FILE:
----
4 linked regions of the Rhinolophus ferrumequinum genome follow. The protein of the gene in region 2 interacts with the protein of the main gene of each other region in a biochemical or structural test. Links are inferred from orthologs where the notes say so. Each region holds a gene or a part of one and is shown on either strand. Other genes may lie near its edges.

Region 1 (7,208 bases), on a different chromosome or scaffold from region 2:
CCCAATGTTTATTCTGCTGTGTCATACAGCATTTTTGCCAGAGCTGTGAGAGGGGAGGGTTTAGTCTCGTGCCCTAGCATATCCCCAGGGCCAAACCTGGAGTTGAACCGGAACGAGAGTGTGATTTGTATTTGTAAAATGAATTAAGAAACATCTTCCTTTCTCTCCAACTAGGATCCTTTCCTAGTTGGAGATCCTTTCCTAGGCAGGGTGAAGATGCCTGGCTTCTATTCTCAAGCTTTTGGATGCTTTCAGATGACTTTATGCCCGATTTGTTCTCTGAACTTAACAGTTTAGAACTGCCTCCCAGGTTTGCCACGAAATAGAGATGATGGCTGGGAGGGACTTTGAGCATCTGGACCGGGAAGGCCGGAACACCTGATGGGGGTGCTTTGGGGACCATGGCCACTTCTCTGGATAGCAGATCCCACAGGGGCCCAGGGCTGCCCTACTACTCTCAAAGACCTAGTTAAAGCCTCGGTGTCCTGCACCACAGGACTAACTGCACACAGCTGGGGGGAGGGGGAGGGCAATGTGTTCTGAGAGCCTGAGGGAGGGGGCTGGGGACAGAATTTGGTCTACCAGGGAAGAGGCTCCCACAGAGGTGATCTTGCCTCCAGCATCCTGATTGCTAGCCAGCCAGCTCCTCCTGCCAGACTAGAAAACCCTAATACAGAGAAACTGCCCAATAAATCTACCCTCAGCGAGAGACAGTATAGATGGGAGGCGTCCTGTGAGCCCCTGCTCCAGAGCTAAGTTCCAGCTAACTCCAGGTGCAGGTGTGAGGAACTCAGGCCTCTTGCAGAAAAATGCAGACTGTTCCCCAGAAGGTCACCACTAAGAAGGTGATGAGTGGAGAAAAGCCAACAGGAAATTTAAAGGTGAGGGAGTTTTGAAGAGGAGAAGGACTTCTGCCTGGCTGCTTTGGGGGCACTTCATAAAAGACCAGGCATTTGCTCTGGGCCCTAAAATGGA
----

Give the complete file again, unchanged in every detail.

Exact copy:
4 linked regions of the Rhinolophus ferrumequinum genome follow. The protein of the gene in region 2 interacts with the protein of the main gene of each other region in a biochemical or structural test. Links are inferred from orthologs where the notes say so. Each region holds a gene or a part of one and is shown on either strand. Other genes may lie near its edges.

Region 1 (7,208 bases), on a different chromosome or scaffold from region 2:
CCCAATGTTTATTCTGCTGTGTCATACAGCATTTTTGCCAGAGCTGTGAGAGGGGAGGGTTTAGTCTCGTGCCCTAGCATATCCCCAGGGCCAAACCTGGAGTTGAACCGGAACGAGAGTGTGATTTGTATTTGTAAAATGAATTAAGAAACATCTTCCTTTCTCTCCAACTAGGATCCTTTCCTAGTTGGAGATCCTTTCCTAGGCAGGGTGAAGATGCCTGGCTTCTATTCTCAAGCTTTTGGATGCTTTCAGATGACTTTATGCCCGATTTGTTCTCTGAACTTAACAGTTTAGAACTGCCTCCCAGGTTTGCCACGAAATAGAGATGATGGCTGGGAGGGACTTTGAGCATCTGGACCGGGAAGGCCGGAACACCTGATGGGGGTGCTTTGGGGACCATGGCCACTTCTCTGGATAGCAGATCCCACAGGGGCCCAGGGCTGCCCTACTACTCTCAAAGACCTAGTTAAAGCCTCGGTGTCCTGCACCACAGGACTAACTGCACACAGCTGGGGGGAGGGGGAGGGCAATGTGTTCTGAGAGCCTGAGGGAGGGGGCTGGGGACAGAATTTGGTCTACCAGGGAAGAGGCTCCCACAGAGGTGATCTTGCCTCCAGCATCCTGATTGCTAGCCAGCCAGCTCCTCCTGCCAGACTAGAAAACCCTAATACAGAGAAACTGCCCAATAAATCTACCCTCAGCGAGAGACAGTATAGATGGGAGGCGTCCTGTGAGCCCCTGCTCCAGAGCTAAGTTCCAGCTAACTCCAGGTGCAGGTGTGAGGAACTCAGGCCTCTTGCAGAAAAATGCAGACTGTTCCCCAGAAGGTCACCACTAAGAAGGTGATGAGTGGAGAAAAGCCAACAGGAAATTTAAAGGTGAGGGAGTTTTGAAGAGGAGAAGGACTTCTGCCTGGCTGCTTTGGGGGCACTTCATAAAAGACCAGGCATTTGCTCTGGGCCCTAAAATGGA